Though Hindustan Unilever Limited (HUL) delivered better than expected operating performance in the December quarter for the 2022-23 financial year (Q3FY23), cuts in earnings estimates — on account of a hike in royalty payments — hit investor sentiment.
The royalty hike led to a 2-3 per cent downward revision in earnings by brokerages, which weighed on the investor’s mind and resulted in a 3.84 per cent fall in HUL’s stock on Friday. In the past two trading days, the stock of India’s largest listed fast moving consumer goods company has dipped 5.15 per cent
HUL has approved an 80 basis points (bps) increase in royalty payments to its parent company – Unilever — over the next three years. Royalty will increase over a staggered manner, from 2.65 per cent of turnover in FY22 to 3.45 per cent in FY25. This will start with a 45 bps increase for the February-December 2023 period.
“Royalty would be front ended, which adds to margin pressure in near term. Royalty increase will impact earnings per share (EPS) by 2-2.8 per cent for FY24 and FY25,” says Amnish Aggarwal, head of research, Prabhudas Lilladher.
In addition to the hike in royalty, the termination of distribution contract for GlaxoSmithKline Consumer’s over the counter products was also responsible for the earnings cut.
Says analysts led by Jaykumar Doshi of Kotak Institutional Equities, “The increase in royalty by 80 bps to 3.45 per cent in the next 2-3 years and termination of GSK Consumer OTC products distribution contract drive a 2-3 per cent EPS cut.”
A few brokerages are sceptical on the operational front as well. Analysts, led by Richard Liu of JM Financial Research, say, “Management alluded to rural slowdown likely bottoming out but didn’t sound too convincing about growth acceleration being around the corner. A lot of the hopes are still pinned more on government actions and macros rather than on factors that HUL would drive on its own.”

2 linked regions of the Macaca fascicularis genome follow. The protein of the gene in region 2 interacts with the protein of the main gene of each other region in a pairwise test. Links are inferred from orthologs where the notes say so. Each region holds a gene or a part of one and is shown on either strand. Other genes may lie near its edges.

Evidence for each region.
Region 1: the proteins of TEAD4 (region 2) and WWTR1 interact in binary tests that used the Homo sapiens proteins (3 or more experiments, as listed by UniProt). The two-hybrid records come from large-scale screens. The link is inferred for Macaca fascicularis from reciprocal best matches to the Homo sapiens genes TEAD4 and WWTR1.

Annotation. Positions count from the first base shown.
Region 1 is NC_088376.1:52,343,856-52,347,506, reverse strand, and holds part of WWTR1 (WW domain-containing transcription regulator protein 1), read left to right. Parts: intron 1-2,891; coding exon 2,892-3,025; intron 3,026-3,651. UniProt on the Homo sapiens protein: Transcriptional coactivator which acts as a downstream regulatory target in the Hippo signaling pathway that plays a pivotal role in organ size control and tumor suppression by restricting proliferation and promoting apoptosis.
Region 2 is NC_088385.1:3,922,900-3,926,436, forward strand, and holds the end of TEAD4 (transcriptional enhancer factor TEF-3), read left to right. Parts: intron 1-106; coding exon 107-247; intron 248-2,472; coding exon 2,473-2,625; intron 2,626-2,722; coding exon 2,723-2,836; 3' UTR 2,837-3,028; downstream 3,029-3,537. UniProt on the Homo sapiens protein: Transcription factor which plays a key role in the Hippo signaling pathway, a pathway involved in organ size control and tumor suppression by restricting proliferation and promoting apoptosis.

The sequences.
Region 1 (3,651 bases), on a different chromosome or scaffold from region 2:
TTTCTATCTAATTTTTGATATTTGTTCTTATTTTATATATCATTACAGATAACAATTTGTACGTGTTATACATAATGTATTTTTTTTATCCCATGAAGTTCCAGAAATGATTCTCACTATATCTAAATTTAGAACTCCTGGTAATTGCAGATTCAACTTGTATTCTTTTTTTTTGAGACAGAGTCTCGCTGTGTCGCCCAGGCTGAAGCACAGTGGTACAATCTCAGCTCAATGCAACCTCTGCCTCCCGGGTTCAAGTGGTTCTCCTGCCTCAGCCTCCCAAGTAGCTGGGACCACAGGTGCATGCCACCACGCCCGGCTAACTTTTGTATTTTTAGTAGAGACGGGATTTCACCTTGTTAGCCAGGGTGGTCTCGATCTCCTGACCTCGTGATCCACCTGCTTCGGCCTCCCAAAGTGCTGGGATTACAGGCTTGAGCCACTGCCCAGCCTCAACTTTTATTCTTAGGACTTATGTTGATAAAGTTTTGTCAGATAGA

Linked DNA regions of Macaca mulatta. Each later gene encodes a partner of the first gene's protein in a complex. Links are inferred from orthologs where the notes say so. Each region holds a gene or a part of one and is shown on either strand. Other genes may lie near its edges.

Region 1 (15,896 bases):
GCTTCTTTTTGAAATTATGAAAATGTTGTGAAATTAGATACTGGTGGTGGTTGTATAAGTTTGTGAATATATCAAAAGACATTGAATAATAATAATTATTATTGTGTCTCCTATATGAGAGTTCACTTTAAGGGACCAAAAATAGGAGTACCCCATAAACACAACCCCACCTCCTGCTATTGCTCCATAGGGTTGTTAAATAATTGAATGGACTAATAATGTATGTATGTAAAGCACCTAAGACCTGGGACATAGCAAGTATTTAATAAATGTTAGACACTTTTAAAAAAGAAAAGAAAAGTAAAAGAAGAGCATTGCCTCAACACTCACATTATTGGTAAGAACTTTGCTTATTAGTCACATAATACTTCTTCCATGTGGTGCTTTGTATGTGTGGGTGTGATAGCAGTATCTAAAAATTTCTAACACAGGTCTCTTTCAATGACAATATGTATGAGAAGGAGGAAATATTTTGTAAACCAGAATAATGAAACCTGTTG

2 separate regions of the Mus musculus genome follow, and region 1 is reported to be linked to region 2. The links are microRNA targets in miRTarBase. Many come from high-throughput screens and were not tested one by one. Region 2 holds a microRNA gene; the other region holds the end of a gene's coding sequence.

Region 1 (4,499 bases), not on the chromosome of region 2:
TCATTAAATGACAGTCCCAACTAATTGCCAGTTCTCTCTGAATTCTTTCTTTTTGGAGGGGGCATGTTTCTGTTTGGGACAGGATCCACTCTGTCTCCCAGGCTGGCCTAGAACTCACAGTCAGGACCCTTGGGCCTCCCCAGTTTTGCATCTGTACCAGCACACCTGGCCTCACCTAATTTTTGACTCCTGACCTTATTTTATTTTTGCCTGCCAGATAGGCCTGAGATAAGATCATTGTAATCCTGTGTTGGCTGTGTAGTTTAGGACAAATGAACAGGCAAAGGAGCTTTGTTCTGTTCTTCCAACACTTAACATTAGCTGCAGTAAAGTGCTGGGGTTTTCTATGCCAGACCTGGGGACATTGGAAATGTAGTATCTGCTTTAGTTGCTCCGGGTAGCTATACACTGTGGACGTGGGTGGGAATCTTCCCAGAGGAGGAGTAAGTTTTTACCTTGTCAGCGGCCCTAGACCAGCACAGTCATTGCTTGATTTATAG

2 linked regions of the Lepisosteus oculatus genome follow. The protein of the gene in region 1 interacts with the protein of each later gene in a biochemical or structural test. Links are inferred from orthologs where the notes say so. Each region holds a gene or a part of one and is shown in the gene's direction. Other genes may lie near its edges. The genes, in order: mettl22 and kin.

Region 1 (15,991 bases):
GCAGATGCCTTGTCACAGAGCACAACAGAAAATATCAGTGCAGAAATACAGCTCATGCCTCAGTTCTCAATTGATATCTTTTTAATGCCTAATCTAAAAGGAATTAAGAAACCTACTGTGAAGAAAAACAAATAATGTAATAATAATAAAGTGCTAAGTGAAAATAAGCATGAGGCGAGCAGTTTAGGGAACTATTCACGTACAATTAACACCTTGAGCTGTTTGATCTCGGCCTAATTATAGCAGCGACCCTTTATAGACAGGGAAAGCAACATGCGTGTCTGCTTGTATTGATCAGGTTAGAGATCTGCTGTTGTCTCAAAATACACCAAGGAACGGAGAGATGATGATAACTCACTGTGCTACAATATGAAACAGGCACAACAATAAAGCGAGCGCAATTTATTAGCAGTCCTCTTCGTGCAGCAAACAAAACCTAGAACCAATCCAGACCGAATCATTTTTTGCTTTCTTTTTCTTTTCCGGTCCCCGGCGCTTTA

While the company is one of its preferred staple picks, the stock is likely to take a short-term beating, given the negative sentiments around the royalty angle, believes the brokerage.
Some brokerages have, however, kept faith in the ability of the company to offset the increase in costs. Say analysts at Antique Stock Broking, “Increase in royalty payment by 80 bps over the next three years would be more than offset by operating leverage and premiumisation.”
Over the medium to long term, the brokerage is confident that the company will deliver volume-led growth, backed by strong and sustained growth momentum in core categories, scale-up of nutrition and discretionary business (by market development and innovation) and margin improvement on premiumisation and cost-saving initiatives.
HDFC Securities says that with raw material costs softening, the royalty increase will not pinch much but will limit the margin expansion. The brokerage expects demand to pick up gradually while margin recovery will be faster. The brokerage has made a 1-2 per cent cut over FY24/25.
Going ahead, lower input costs (crude oil and benign palm oil prices) will help the company to boost volume growth. ICICI Securities expects the company to take further price cuts and grammage increase to pass on the benefits, which would help the firm recoup volume growth in the coming quarters.
“We also believe it (the firm) would have leeway to spend higher on advertisement and promotions, which would also help it grow volumes. Gross and operating margins have already started improving sequentially and further improvement in coming quarters is imminent. The volume growth and margin expansion would lead to strong profit growth for the company,” the brokerage said in a note.
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